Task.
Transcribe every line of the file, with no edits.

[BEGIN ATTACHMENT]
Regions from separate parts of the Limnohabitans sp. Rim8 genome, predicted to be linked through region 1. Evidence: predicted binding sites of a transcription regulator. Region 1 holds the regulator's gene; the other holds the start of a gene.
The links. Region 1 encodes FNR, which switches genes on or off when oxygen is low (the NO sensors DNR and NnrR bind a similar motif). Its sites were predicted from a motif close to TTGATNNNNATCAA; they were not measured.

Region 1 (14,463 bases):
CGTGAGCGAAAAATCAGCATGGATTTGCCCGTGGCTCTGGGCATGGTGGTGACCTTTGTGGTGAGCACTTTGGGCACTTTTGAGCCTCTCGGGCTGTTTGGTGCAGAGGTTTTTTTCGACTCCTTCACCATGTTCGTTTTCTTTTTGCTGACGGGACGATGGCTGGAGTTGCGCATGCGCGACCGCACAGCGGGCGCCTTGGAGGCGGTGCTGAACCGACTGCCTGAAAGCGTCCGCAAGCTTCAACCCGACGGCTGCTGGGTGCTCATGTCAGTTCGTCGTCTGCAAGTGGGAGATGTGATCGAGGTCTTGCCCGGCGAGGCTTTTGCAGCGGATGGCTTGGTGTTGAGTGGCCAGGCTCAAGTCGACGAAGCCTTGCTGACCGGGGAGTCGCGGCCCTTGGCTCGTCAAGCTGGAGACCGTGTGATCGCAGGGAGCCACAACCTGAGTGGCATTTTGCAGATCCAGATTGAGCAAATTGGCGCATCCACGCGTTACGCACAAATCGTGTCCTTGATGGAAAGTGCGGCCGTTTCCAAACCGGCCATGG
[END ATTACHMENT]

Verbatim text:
Regions from separate parts of the Limnohabitans sp. Rim8 genome, predicted to be linked through region 1. Evidence: predicted binding sites of a transcription regulator. Region 1 holds the regulator's gene; the other holds the start of a gene.
The links. Region 1 encodes FNR, which switches genes on or off when oxygen is low (the NO sensors DNR and NnrR bind a similar motif). Its sites were predicted from a motif close to TTGATNNNNATCAA; they were not measured.

Region 1 (14,463 bases):
CGTGAGCGAAAAATCAGCATGGATTTGCCCGTGGCTCTGGGCATGGTGGTGACCTTTGTGGTGAGCACTTTGGGCACTTTTGAGCCTCTCGGGCTGTTTGGTGCAGAGGTTTTTTTCGACTCCTTCACCATGTTCGTTTTCTTTTTGCTGACGGGACGATGGCTGGAGTTGCGCATGCGCGACCGCACAGCGGGCGCCTTGGAGGCGGTGCTGAACCGACTGCCTGAAAGCGTCCGCAAGCTTCAACCCGACGGCTGCTGGGTGCTCATGTCAGTTCGTCGTCTGCAAGTGGGAGATGTGATCGAGGTCTTGCCCGGCGAGGCTTTTGCAGCGGATGGCTTGGTGTTGAGTGGCCAGGCTCAAGTCGACGAAGCCTTGCTGACCGGGGAGTCGCGGCCCTTGGCTCGTCAAGCTGGAGACCGTGTGATCGCAGGGAGCCACAACCTGAGTGGCATTTTGCAGATCCAGATTGAGCAAATTGGCGCATCCACGCGTTACGCACAAATCGTGTCCTTGATGGAAAGTGCGGCCGTTTCCAAACCGGCCATGG